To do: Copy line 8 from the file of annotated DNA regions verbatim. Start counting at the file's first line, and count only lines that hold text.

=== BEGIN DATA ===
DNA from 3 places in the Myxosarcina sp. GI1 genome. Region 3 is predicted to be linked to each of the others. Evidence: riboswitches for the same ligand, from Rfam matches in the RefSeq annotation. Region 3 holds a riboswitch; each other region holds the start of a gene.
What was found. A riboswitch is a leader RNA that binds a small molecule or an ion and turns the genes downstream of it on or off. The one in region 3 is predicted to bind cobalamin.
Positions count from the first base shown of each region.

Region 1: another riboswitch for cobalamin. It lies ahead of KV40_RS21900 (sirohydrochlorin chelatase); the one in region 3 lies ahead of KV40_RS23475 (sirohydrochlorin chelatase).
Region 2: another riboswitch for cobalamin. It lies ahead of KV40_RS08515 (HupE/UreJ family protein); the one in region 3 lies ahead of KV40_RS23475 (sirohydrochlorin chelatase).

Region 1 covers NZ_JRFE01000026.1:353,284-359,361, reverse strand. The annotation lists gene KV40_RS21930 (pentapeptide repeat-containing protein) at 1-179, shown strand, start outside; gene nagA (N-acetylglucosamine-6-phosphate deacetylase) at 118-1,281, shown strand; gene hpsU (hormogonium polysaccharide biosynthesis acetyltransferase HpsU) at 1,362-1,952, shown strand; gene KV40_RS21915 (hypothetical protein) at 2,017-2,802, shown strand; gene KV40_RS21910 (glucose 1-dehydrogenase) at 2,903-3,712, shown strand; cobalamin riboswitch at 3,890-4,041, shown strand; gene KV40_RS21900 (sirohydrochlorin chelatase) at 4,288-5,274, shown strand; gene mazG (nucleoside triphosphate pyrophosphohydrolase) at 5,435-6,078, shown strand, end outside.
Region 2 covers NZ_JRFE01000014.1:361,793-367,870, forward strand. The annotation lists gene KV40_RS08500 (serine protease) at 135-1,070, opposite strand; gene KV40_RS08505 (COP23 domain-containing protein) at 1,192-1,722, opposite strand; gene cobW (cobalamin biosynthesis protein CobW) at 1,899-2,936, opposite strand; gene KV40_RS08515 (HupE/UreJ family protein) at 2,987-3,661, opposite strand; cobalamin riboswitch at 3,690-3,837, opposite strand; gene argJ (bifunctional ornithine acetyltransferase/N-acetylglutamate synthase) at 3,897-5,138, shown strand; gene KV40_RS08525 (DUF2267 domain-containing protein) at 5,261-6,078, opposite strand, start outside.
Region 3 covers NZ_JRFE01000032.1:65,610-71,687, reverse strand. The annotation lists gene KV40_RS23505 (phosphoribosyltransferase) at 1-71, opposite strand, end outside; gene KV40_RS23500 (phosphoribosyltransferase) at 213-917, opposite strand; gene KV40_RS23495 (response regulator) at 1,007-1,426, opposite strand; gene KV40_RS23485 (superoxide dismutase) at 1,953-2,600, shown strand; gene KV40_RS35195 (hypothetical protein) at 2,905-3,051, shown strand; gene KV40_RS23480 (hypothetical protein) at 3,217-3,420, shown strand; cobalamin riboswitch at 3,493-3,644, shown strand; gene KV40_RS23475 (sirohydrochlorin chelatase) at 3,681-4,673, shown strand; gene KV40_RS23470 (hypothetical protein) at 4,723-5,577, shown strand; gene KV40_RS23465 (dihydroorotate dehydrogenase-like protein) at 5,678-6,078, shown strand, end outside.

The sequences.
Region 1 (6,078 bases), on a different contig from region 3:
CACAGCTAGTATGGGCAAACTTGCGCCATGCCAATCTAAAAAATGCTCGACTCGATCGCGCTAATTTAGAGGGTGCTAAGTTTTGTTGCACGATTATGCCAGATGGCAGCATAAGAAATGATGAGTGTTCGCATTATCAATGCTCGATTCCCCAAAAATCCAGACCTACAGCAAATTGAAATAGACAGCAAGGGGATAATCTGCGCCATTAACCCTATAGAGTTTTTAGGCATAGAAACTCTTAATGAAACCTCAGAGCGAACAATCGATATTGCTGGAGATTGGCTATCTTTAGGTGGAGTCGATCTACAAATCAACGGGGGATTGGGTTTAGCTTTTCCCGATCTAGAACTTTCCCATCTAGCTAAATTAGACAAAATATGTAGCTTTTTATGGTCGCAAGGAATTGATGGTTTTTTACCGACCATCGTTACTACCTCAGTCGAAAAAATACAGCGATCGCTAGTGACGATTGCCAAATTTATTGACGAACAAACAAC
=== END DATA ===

Region 3 covers NZ_JRFE01000032.1:65,610-71,687, reverse strand. The annotation lists gene KV40_RS23505 (phosphoribosyltransferase) at 1-71, opposite strand, end outside; gene KV40_RS23500 (phosphoribosyltransferase) at 213-917, opposite strand; gene KV40_RS23495 (response regulator) at 1,007-1,426, opposite strand; gene KV40_RS23485 (superoxide dismutase) at 1,953-2,600, shown strand; gene KV40_RS35195 (hypothetical protein) at 2,905-3,051, shown strand; gene KV40_RS23480 (hypothetical protein) at 3,217-3,420, shown strand; cobalamin riboswitch at 3,493-3,644, shown strand; gene KV40_RS23475 (sirohydrochlorin chelatase) at 3,681-4,673, shown strand; gene KV40_RS23470 (hypothetical protein) at 4,723-5,577, shown strand; gene KV40_RS23465 (dihydroorotate dehydrogenase-like protein) at 5,678-6,078, shown strand, end outside.